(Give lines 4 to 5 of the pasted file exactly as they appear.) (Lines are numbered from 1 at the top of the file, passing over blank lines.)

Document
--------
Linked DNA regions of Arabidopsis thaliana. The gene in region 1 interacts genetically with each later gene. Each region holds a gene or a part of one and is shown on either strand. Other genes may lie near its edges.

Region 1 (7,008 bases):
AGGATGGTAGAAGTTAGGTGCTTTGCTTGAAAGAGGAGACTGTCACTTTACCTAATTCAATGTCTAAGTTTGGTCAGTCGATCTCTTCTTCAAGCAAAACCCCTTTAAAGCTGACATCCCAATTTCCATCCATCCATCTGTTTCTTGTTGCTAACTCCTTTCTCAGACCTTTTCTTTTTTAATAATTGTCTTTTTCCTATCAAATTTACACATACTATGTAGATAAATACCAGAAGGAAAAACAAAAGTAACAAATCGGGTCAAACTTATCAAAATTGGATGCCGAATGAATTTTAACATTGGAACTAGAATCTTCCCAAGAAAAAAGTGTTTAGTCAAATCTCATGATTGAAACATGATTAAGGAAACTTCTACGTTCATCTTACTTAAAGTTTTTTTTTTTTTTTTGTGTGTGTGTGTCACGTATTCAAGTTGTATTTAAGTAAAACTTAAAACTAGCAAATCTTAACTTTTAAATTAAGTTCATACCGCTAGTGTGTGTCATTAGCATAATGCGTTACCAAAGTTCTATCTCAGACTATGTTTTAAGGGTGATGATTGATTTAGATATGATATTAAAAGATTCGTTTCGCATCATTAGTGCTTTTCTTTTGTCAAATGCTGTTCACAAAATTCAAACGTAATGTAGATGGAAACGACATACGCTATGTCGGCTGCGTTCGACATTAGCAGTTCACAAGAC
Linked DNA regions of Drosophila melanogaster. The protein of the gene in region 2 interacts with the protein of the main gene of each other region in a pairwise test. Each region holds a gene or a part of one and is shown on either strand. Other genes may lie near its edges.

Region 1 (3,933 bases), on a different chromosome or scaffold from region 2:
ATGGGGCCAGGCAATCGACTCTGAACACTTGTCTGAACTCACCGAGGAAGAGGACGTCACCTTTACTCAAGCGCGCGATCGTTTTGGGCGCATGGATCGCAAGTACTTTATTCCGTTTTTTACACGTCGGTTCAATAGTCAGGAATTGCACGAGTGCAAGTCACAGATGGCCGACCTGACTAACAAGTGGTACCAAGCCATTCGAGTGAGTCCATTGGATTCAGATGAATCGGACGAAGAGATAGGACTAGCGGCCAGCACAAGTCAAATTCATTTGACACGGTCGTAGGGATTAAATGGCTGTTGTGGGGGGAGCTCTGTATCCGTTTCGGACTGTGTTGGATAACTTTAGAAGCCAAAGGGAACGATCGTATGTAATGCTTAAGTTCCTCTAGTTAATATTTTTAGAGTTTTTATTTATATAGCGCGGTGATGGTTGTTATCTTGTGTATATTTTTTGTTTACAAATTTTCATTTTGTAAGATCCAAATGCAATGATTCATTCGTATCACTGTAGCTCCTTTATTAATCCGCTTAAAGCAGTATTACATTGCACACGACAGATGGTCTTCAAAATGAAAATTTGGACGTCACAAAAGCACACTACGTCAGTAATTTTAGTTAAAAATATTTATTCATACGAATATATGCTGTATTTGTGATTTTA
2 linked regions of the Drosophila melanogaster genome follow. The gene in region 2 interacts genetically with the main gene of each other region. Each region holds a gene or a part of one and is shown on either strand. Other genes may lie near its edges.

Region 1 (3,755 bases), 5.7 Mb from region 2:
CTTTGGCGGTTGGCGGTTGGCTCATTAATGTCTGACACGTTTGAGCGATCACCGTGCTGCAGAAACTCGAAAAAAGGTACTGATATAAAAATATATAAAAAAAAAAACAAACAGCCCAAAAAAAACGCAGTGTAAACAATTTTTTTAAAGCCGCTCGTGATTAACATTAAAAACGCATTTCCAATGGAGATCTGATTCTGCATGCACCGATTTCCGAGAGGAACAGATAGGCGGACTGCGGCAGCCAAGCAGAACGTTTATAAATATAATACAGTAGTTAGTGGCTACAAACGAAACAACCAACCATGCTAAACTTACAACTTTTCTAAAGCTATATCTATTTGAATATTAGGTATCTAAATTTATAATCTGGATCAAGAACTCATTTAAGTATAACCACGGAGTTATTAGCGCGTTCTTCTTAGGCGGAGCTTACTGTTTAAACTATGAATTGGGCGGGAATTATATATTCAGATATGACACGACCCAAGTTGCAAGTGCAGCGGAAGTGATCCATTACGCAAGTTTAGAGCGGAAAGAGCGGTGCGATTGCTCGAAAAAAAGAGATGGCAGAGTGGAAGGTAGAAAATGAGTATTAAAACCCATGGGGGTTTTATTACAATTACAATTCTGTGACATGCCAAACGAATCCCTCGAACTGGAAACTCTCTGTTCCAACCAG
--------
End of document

Linked DNA regions of Drosophila melanogaster. The protein of the gene in region 2 interacts with the protein of the main gene of each other region in a pairwise test. Each region holds a gene or a part of one and is shown on either strand. Other genes may lie near its edges.

Region 1 (3,933 bases), on a different chromosome or scaffold from region 2: